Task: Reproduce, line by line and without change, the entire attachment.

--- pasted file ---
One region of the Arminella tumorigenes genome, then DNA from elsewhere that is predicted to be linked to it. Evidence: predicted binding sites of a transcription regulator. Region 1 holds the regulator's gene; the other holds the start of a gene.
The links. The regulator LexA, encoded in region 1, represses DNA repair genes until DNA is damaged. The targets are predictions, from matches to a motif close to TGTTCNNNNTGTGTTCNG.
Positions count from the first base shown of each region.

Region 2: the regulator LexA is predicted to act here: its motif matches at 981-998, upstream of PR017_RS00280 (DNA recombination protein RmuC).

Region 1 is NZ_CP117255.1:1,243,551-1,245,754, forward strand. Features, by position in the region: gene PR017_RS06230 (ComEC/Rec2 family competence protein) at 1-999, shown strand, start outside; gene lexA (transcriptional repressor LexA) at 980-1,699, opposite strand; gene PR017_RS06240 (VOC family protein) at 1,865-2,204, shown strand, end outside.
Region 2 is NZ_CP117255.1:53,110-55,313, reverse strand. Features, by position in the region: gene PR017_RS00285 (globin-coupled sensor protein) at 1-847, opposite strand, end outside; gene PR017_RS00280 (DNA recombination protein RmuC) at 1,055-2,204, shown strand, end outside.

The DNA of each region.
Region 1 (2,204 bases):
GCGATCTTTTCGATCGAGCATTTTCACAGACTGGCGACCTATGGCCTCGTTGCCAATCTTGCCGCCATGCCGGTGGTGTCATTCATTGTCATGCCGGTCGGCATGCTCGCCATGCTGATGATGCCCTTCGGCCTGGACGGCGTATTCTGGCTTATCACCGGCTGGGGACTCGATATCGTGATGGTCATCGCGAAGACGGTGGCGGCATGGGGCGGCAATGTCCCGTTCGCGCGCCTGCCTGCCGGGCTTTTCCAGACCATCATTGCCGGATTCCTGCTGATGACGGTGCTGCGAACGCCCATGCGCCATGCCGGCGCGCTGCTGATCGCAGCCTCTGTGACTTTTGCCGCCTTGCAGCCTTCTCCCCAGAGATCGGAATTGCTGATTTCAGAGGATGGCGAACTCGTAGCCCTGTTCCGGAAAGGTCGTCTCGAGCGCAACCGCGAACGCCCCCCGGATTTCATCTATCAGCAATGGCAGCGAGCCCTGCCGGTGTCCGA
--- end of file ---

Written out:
One region of the Arminella tumorigenes genome, then DNA from elsewhere that is predicted to be linked to it. Evidence: predicted binding sites of a transcription regulator. Region 1 holds the regulator's gene; the other holds the start of a gene.
The links. The regulator LexA, encoded in region 1, represses DNA repair genes until DNA is damaged. The targets are predictions, from matches to a motif close to TGTTCNNNNTGTGTTCNG.
Positions count from the first base shown of each region.

Region 2: the regulator LexA is predicted to act here: its motif matches at 981-998, upstream of PR017_RS00280 (DNA recombination protein RmuC).

Region 1 is NZ_CP117255.1:1,243,551-1,245,754, forward strand. Features, by position in the region: gene PR017_RS06230 (ComEC/Rec2 family competence protein) at 1-999, shown strand, start outside; gene lexA (transcriptional repressor LexA) at 980-1,699, opposite strand; gene PR017_RS06240 (VOC family protein) at 1,865-2,204, shown strand, end outside.
Region 2 is NZ_CP117255.1:53,110-55,313, reverse strand. Features, by position in the region: gene PR017_RS00285 (globin-coupled sensor protein) at 1-847, opposite strand, end outside; gene PR017_RS00280 (DNA recombination protein RmuC) at 1,055-2,204, shown strand, end outside.

The DNA of each region.
Region 1 (2,204 bases):
GCGATCTTTTCGATCGAGCATTTTCACAGACTGGCGACCTATGGCCTCGTTGCCAATCTTGCCGCCATGCCGGTGGTGTCATTCATTGTCATGCCGGTCGGCATGCTCGCCATGCTGATGATGCCCTTCGGCCTGGACGGCGTATTCTGGCTTATCACCGGCTGGGGACTCGATATCGTGATGGTCATCGCGAAGACGGTGGCGGCATGGGGCGGCAATGTCCCGTTCGCGCGCCTGCCTGCCGGGCTTTTCCAGACCATCATTGCCGGATTCCTGCTGATGACGGTGCTGCGAACGCCCATGCGCCATGCCGGCGCGCTGCTGATCGCAGCCTCTGTGACTTTTGCCGCCTTGCAGCCTTCTCCCCAGAGATCGGAATTGCTGATTTCAGAGGATGGCGAACTCGTAGCCCTGTTCCGGAAAGGTCGTCTCGAGCGCAACCGCGAACGCCCCCCGGATTTCATCTATCAGCAATGGCAGCGAGCCCTGCCGGTGTCCGA